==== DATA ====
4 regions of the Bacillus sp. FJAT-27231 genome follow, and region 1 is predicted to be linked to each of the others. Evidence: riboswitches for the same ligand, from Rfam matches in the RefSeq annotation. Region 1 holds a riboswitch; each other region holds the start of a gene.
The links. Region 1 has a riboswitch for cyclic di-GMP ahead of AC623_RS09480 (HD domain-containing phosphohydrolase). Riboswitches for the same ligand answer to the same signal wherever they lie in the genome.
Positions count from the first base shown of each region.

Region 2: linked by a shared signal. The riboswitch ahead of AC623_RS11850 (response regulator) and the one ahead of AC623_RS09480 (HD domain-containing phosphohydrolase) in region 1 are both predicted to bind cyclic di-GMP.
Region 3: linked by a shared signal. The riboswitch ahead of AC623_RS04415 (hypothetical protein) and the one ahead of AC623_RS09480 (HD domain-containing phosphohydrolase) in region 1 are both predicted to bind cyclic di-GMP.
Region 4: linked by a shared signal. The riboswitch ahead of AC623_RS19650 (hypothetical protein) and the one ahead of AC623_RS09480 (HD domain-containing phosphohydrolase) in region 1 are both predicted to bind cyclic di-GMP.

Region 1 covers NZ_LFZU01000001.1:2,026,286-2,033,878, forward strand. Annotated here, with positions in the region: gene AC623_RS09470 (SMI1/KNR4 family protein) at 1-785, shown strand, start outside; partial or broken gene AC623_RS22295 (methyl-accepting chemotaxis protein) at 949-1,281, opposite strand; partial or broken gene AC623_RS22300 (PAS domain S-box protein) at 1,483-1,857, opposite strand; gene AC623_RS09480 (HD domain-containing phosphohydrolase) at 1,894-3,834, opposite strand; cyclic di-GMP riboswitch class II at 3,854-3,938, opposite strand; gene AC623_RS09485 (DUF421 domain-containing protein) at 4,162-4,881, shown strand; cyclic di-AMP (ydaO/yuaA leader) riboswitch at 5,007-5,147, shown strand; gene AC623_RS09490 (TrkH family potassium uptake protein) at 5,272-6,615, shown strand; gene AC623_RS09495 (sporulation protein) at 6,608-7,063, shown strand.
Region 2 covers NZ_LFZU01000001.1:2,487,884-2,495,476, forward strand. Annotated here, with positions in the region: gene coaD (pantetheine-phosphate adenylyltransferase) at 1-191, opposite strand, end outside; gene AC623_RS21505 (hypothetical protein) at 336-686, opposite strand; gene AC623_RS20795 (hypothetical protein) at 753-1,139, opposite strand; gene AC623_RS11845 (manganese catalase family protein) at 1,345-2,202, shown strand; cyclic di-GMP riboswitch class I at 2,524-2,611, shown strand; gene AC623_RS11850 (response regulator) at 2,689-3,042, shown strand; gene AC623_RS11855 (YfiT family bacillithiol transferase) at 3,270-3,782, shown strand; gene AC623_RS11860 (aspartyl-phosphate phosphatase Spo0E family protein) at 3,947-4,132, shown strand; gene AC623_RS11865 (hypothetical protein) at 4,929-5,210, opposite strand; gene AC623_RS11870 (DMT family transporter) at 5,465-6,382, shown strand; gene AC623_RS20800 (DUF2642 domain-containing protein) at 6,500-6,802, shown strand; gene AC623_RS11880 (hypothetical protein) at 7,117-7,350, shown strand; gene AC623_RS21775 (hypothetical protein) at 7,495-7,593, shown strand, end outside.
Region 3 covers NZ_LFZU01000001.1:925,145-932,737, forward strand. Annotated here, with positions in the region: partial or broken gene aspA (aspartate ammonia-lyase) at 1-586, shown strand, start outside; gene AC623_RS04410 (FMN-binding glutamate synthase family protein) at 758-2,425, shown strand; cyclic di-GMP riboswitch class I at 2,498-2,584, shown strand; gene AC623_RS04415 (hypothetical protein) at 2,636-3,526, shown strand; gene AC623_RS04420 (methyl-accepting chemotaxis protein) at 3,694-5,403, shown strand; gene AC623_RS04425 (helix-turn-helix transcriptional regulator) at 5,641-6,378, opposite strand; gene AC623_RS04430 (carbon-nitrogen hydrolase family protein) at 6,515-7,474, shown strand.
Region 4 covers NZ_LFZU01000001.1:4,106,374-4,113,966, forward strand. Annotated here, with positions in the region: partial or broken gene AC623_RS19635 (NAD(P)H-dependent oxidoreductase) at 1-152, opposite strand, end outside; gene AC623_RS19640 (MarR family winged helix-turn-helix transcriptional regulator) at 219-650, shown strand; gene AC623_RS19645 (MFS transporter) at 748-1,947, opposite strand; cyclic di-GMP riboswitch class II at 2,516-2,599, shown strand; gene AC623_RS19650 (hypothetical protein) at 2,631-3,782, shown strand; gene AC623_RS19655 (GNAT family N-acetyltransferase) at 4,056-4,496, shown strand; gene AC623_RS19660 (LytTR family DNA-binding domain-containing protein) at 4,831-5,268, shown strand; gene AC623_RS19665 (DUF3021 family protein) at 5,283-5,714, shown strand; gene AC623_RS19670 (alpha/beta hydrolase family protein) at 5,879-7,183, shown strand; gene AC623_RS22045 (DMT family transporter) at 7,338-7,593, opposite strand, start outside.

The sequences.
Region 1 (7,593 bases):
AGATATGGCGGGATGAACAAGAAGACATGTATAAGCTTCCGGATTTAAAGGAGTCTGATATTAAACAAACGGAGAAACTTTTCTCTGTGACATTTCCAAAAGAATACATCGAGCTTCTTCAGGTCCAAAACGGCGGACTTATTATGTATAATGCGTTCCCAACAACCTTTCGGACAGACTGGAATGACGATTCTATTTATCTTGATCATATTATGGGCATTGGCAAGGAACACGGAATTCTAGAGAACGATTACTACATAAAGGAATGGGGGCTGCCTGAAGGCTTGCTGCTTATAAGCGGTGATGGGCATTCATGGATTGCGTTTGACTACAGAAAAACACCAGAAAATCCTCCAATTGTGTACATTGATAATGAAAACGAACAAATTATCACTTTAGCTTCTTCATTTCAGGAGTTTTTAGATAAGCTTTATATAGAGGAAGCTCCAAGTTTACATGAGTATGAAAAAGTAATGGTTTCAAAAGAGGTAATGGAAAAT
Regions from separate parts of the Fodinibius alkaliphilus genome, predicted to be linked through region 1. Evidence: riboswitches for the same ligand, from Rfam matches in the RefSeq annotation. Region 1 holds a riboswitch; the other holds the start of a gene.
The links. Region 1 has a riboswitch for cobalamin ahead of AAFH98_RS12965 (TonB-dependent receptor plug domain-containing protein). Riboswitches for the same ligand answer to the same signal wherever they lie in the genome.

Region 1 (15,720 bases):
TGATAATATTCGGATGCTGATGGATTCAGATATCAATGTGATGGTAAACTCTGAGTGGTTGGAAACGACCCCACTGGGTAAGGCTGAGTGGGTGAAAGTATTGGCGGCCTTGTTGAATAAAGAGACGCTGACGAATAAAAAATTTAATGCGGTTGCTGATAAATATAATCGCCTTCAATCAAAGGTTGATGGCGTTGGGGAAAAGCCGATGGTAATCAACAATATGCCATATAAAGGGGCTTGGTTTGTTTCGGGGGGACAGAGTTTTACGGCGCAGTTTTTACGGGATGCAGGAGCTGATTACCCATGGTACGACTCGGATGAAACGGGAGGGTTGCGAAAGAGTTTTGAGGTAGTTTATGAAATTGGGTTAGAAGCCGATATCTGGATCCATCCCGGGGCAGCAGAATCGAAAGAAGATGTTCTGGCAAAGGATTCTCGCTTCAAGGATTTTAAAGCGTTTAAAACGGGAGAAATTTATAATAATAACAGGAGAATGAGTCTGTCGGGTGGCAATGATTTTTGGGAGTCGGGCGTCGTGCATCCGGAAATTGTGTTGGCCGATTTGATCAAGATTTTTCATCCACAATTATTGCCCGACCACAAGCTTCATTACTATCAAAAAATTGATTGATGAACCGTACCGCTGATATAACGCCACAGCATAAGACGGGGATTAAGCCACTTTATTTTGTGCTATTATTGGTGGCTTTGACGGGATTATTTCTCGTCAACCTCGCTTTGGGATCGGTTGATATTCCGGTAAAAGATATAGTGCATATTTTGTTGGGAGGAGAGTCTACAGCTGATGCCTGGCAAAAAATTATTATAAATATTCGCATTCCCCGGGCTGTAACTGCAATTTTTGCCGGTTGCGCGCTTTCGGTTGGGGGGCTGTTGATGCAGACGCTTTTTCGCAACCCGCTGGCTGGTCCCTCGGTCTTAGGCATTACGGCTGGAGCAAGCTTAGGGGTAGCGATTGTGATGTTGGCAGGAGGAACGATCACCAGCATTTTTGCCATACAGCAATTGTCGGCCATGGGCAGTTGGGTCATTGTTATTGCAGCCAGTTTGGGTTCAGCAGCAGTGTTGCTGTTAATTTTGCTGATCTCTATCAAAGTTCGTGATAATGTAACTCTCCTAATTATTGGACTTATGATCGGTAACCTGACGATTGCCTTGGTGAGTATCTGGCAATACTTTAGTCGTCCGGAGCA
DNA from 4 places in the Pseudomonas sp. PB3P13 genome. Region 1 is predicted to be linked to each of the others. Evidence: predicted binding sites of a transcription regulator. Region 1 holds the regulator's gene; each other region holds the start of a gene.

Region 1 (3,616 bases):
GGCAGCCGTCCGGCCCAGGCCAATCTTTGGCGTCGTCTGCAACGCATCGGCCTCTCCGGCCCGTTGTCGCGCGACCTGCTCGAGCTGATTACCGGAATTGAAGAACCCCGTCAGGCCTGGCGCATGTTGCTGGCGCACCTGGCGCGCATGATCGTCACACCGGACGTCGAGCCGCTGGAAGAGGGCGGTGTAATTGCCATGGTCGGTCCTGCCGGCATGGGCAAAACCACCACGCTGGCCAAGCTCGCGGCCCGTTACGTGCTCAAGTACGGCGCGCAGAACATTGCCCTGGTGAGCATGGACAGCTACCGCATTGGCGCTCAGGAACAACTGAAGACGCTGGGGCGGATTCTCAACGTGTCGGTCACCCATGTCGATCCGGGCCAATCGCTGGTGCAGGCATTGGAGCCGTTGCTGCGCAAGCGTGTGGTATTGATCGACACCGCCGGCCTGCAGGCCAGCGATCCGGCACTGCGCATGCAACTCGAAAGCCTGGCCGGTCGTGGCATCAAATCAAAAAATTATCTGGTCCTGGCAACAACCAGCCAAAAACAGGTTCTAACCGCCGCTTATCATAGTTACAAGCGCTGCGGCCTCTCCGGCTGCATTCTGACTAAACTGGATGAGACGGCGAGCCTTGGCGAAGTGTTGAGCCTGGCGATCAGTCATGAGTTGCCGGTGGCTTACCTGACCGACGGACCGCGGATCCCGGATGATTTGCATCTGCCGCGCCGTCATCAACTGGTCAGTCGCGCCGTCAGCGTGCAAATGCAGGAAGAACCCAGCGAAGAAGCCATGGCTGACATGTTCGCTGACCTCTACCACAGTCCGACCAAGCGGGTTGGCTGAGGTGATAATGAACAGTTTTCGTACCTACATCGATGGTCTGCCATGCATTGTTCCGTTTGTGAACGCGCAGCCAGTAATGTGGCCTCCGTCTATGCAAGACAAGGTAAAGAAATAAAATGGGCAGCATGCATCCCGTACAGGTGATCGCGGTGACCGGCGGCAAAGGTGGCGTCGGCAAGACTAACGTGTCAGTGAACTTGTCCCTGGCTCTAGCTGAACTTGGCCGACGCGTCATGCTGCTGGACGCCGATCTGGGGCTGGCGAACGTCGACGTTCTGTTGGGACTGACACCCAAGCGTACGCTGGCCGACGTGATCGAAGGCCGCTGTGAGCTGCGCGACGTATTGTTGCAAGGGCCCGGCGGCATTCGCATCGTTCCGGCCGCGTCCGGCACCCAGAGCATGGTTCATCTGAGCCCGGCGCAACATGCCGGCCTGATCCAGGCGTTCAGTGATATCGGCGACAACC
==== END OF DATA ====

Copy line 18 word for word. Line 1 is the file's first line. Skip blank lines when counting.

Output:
DNA from 4 places in the Pseudomonas sp. PB3P13 genome. Region 1 is predicted to be linked to each of the others. Evidence: predicted binding sites of a transcription regulator. Region 1 holds the regulator's gene; each other region holds the start of a gene.